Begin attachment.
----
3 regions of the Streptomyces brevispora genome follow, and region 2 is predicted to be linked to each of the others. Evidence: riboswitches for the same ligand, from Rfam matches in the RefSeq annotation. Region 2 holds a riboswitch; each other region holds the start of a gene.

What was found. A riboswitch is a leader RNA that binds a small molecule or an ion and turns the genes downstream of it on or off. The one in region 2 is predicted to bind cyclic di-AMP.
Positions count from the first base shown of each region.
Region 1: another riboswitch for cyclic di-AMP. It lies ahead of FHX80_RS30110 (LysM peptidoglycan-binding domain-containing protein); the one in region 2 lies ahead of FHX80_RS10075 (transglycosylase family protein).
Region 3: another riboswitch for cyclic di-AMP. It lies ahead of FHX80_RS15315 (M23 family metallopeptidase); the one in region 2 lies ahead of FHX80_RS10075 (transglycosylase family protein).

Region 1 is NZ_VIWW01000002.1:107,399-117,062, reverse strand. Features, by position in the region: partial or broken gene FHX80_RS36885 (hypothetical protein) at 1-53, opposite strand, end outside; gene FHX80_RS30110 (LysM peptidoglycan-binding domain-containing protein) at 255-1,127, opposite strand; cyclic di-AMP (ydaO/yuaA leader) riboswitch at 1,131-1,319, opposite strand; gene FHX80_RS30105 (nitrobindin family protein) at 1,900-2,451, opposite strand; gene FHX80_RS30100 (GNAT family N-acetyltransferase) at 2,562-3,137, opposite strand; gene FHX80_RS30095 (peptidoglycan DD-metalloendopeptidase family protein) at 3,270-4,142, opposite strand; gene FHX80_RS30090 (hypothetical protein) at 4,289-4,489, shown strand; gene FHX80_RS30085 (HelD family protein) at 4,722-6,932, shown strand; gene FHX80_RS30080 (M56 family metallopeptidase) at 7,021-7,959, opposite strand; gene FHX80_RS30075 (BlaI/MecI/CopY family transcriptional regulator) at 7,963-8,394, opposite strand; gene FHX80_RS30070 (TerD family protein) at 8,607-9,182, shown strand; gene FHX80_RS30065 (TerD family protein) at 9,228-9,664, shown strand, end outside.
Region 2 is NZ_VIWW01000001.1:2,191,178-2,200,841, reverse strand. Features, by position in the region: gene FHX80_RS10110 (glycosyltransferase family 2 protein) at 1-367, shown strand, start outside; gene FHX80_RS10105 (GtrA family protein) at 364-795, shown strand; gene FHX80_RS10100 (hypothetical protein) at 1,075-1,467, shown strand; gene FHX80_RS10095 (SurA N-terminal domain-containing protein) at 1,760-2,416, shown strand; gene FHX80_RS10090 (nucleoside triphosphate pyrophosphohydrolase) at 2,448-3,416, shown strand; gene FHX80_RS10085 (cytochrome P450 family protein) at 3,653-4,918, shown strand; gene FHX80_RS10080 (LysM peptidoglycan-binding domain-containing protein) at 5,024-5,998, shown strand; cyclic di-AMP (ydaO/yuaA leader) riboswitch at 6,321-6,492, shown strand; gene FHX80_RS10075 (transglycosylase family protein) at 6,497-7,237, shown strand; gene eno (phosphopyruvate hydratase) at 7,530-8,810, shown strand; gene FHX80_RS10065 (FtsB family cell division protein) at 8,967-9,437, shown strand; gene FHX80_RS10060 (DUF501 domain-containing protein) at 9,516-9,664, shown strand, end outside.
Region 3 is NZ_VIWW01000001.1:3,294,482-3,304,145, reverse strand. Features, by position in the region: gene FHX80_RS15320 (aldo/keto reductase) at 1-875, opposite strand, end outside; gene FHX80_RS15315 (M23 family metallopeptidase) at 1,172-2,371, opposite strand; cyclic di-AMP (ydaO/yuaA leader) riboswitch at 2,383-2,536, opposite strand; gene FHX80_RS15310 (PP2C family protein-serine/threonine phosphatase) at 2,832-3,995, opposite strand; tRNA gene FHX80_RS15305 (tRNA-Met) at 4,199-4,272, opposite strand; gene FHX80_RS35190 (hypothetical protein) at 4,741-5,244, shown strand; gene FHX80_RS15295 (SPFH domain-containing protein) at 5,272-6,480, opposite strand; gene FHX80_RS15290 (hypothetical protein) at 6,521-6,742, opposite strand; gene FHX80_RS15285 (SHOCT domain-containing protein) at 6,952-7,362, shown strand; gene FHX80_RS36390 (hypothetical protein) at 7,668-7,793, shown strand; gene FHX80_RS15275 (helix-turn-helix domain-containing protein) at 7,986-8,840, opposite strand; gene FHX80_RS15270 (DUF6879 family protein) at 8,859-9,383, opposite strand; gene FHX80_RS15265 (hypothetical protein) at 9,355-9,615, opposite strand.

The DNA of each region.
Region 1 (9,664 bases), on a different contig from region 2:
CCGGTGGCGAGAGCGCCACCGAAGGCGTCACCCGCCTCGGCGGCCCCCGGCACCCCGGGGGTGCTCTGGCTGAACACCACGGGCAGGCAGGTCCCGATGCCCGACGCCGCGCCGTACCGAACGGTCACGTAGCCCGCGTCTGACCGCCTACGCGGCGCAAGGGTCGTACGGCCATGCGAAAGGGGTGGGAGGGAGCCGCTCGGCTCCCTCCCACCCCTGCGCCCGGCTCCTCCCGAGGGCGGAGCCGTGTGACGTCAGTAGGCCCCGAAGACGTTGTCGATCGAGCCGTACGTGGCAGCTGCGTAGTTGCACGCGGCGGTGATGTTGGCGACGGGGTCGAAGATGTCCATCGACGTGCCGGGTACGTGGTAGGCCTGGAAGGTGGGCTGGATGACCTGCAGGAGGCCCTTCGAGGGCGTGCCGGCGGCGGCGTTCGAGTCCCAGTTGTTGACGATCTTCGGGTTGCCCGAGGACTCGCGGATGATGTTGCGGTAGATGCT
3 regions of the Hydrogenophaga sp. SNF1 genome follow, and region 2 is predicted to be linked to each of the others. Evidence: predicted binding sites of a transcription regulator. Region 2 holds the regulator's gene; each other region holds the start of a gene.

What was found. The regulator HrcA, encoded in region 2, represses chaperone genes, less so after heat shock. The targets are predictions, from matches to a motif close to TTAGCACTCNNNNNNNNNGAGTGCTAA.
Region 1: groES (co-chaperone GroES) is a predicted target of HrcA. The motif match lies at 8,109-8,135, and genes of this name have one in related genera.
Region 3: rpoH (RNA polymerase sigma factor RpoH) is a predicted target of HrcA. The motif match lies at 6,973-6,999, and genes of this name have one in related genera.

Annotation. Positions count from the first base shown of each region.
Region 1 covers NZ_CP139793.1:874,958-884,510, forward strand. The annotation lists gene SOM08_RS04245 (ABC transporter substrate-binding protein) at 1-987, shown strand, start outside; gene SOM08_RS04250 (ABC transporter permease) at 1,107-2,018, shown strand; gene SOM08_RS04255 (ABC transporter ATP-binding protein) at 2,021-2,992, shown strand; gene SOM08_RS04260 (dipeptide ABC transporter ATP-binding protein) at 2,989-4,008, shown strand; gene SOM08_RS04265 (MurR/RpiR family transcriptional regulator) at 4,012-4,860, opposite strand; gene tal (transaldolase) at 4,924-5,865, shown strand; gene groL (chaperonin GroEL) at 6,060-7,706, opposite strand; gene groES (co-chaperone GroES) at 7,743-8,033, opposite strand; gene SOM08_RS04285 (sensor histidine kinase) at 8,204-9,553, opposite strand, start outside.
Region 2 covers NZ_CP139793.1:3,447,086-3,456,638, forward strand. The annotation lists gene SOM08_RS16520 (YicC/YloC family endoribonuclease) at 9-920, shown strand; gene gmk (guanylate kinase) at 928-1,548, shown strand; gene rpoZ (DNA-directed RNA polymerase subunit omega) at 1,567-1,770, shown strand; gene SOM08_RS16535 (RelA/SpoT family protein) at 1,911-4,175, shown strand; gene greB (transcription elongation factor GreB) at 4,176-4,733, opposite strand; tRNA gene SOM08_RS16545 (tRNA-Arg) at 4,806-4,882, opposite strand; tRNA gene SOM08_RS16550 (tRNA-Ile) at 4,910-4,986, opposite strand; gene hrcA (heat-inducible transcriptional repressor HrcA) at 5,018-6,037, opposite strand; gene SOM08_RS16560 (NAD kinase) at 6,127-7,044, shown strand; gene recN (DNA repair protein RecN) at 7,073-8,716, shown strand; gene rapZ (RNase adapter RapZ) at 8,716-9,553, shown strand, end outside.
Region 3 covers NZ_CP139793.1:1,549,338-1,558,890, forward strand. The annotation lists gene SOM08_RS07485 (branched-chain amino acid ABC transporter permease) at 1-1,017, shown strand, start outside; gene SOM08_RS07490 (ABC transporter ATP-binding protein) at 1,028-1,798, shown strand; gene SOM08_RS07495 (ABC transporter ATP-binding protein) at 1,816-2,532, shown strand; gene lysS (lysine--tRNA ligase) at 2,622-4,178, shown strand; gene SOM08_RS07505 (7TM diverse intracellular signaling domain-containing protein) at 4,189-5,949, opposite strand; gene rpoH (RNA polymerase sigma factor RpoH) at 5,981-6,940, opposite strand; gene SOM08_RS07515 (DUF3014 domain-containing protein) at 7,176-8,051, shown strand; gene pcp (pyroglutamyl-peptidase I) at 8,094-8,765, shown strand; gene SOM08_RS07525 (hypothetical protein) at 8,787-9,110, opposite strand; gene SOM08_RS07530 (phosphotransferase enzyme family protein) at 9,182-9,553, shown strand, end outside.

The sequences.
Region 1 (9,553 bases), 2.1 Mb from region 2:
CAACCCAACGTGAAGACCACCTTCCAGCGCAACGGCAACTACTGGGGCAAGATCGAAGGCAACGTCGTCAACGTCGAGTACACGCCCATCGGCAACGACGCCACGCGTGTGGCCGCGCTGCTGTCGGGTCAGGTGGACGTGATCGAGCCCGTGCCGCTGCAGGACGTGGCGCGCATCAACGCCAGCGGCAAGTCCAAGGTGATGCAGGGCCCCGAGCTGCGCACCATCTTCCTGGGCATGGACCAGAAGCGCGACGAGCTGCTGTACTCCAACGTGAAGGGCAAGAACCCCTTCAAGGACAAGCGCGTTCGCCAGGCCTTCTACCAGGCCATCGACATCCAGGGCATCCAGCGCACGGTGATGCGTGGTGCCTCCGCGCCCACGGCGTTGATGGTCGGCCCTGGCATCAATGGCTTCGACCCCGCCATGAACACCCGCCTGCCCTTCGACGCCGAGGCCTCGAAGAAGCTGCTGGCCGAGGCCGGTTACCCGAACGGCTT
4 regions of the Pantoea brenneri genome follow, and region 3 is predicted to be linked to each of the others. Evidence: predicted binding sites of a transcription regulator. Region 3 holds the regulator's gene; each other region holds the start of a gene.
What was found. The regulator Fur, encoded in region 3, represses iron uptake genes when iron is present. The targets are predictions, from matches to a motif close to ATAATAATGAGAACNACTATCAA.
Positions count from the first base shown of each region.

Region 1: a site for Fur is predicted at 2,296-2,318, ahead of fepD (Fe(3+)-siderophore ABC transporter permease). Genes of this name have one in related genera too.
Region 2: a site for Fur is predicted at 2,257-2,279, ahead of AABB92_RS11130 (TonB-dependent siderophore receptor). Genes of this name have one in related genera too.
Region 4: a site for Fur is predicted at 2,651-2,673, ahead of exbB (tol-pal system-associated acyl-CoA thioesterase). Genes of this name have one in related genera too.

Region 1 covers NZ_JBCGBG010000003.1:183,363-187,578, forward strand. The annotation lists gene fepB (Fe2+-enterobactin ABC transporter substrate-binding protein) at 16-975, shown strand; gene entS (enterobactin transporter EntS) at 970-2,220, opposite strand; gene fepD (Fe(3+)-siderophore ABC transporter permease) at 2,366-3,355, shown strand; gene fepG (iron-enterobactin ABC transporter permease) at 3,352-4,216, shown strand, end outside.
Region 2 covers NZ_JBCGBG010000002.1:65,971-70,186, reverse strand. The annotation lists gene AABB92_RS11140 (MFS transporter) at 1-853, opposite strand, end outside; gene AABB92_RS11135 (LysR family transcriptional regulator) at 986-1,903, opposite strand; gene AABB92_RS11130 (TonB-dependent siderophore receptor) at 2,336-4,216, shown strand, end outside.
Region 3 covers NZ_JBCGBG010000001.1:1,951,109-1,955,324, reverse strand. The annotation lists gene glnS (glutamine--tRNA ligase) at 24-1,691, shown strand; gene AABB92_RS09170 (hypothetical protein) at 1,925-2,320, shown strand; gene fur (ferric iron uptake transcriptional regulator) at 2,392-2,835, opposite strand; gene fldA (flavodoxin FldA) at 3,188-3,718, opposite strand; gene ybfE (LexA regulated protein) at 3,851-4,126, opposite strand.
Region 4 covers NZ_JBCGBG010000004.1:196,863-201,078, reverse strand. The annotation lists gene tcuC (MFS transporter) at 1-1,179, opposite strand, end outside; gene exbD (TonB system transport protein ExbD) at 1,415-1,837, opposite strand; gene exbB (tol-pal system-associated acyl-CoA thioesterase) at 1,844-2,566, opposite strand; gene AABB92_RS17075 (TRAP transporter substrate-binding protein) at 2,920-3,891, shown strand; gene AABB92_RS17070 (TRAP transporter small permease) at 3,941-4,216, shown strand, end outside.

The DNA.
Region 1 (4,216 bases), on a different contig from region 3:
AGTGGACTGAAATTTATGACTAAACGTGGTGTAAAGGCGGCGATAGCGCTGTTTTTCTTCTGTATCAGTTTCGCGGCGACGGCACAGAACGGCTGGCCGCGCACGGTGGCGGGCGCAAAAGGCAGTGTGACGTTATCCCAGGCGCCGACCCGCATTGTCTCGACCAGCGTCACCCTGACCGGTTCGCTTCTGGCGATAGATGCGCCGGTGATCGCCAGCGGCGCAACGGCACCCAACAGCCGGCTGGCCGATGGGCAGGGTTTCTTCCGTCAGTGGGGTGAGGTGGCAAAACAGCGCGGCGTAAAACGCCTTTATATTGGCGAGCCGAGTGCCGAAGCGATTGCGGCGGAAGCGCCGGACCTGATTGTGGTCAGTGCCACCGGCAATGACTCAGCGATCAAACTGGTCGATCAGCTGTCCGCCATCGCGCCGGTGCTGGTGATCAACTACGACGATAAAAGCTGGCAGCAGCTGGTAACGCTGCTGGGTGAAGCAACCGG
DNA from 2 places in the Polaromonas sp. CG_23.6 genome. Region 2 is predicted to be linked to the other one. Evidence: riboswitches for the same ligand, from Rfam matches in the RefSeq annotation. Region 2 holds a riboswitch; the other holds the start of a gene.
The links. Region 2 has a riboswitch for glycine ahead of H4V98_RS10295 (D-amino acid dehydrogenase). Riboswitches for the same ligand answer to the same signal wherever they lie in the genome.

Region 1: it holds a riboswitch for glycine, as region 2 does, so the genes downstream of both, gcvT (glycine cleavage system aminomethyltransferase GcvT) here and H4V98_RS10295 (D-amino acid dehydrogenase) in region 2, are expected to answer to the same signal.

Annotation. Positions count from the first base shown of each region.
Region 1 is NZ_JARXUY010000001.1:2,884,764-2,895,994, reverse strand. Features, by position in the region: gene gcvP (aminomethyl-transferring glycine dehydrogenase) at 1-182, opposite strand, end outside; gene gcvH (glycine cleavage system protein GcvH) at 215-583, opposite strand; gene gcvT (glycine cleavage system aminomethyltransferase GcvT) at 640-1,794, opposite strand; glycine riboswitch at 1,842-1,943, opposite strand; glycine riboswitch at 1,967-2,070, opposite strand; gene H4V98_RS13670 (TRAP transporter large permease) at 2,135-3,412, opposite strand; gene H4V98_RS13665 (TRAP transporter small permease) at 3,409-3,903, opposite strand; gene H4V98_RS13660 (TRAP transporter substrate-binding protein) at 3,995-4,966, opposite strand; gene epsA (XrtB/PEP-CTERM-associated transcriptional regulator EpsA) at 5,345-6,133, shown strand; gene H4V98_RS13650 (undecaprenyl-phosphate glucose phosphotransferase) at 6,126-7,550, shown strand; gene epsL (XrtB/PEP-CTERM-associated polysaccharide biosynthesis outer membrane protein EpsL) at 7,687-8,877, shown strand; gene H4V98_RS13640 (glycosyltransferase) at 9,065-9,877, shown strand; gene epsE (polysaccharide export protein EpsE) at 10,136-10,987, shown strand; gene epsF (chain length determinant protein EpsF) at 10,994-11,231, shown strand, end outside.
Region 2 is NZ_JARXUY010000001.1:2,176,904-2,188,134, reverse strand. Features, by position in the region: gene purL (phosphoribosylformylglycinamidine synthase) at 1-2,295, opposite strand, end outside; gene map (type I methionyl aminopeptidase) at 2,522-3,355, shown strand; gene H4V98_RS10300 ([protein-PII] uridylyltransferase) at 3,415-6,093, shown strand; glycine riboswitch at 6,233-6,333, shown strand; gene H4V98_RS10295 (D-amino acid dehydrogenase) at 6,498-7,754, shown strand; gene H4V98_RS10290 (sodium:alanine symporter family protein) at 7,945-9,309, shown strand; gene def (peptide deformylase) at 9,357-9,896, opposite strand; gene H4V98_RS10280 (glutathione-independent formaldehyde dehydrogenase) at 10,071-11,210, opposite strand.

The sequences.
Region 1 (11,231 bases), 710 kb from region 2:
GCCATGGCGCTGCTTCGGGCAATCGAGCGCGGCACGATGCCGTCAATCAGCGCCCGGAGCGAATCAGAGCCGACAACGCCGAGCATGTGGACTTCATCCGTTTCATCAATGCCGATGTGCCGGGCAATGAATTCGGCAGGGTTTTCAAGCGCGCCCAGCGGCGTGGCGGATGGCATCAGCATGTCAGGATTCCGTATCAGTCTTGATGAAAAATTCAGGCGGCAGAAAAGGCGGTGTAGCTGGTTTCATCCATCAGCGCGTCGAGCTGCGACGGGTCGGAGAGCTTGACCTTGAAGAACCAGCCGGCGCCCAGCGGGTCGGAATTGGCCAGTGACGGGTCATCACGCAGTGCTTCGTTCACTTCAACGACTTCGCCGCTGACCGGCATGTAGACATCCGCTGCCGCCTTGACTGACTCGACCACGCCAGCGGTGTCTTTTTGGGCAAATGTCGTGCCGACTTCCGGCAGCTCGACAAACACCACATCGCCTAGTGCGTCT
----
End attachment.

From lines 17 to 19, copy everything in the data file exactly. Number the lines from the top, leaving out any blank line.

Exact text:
Region 1 covers NZ_CP139793.1:874,958-884,510, forward strand. The annotation lists gene SOM08_RS04245 (ABC transporter substrate-binding protein) at 1-987, shown strand, start outside; gene SOM08_RS04250 (ABC transporter permease) at 1,107-2,018, shown strand; gene SOM08_RS04255 (ABC transporter ATP-binding protein) at 2,021-2,992, shown strand; gene SOM08_RS04260 (dipeptide ABC transporter ATP-binding protein) at 2,989-4,008, shown strand; gene SOM08_RS04265 (MurR/RpiR family transcriptional regulator) at 4,012-4,860, opposite strand; gene tal (transaldolase) at 4,924-5,865, shown strand; gene groL (chaperonin GroEL) at 6,060-7,706, opposite strand; gene groES (co-chaperone GroES) at 7,743-8,033, opposite strand; gene SOM08_RS04285 (sensor histidine kinase) at 8,204-9,553, opposite strand, start outside.
Region 2 covers NZ_CP139793.1:3,447,086-3,456,638, forward strand. The annotation lists gene SOM08_RS16520 (YicC/YloC family endoribonuclease) at 9-920, shown strand; gene gmk (guanylate kinase) at 928-1,548, shown strand; gene rpoZ (DNA-directed RNA polymerase subunit omega) at 1,567-1,770, shown strand; gene SOM08_RS16535 (RelA/SpoT family protein) at 1,911-4,175, shown strand; gene greB (transcription elongation factor GreB) at 4,176-4,733, opposite strand; tRNA gene SOM08_RS16545 (tRNA-Arg) at 4,806-4,882, opposite strand; tRNA gene SOM08_RS16550 (tRNA-Ile) at 4,910-4,986, opposite strand; gene hrcA (heat-inducible transcriptional repressor HrcA) at 5,018-6,037, opposite strand; gene SOM08_RS16560 (NAD kinase) at 6,127-7,044, shown strand; gene recN (DNA repair protein RecN) at 7,073-8,716, shown strand; gene rapZ (RNase adapter RapZ) at 8,716-9,553, shown strand, end outside.
Region 3 covers NZ_CP139793.1:1,549,338-1,558,890, forward strand. The annotation lists gene SOM08_RS07485 (branched-chain amino acid ABC transporter permease) at 1-1,017, shown strand, start outside; gene SOM08_RS07490 (ABC transporter ATP-binding protein) at 1,028-1,798, shown strand; gene SOM08_RS07495 (ABC transporter ATP-binding protein) at 1,816-2,532, shown strand; gene lysS (lysine--tRNA ligase) at 2,622-4,178, shown strand; gene SOM08_RS07505 (7TM diverse intracellular signaling domain-containing protein) at 4,189-5,949, opposite strand; gene rpoH (RNA polymerase sigma factor RpoH) at 5,981-6,940, opposite strand; gene SOM08_RS07515 (DUF3014 domain-containing protein) at 7,176-8,051, shown strand; gene pcp (pyroglutamyl-peptidase I) at 8,094-8,765, shown strand; gene SOM08_RS07525 (hypothetical protein) at 8,787-9,110, opposite strand; gene SOM08_RS07530 (phosphotransferase enzyme family protein) at 9,182-9,553, shown strand, end outside.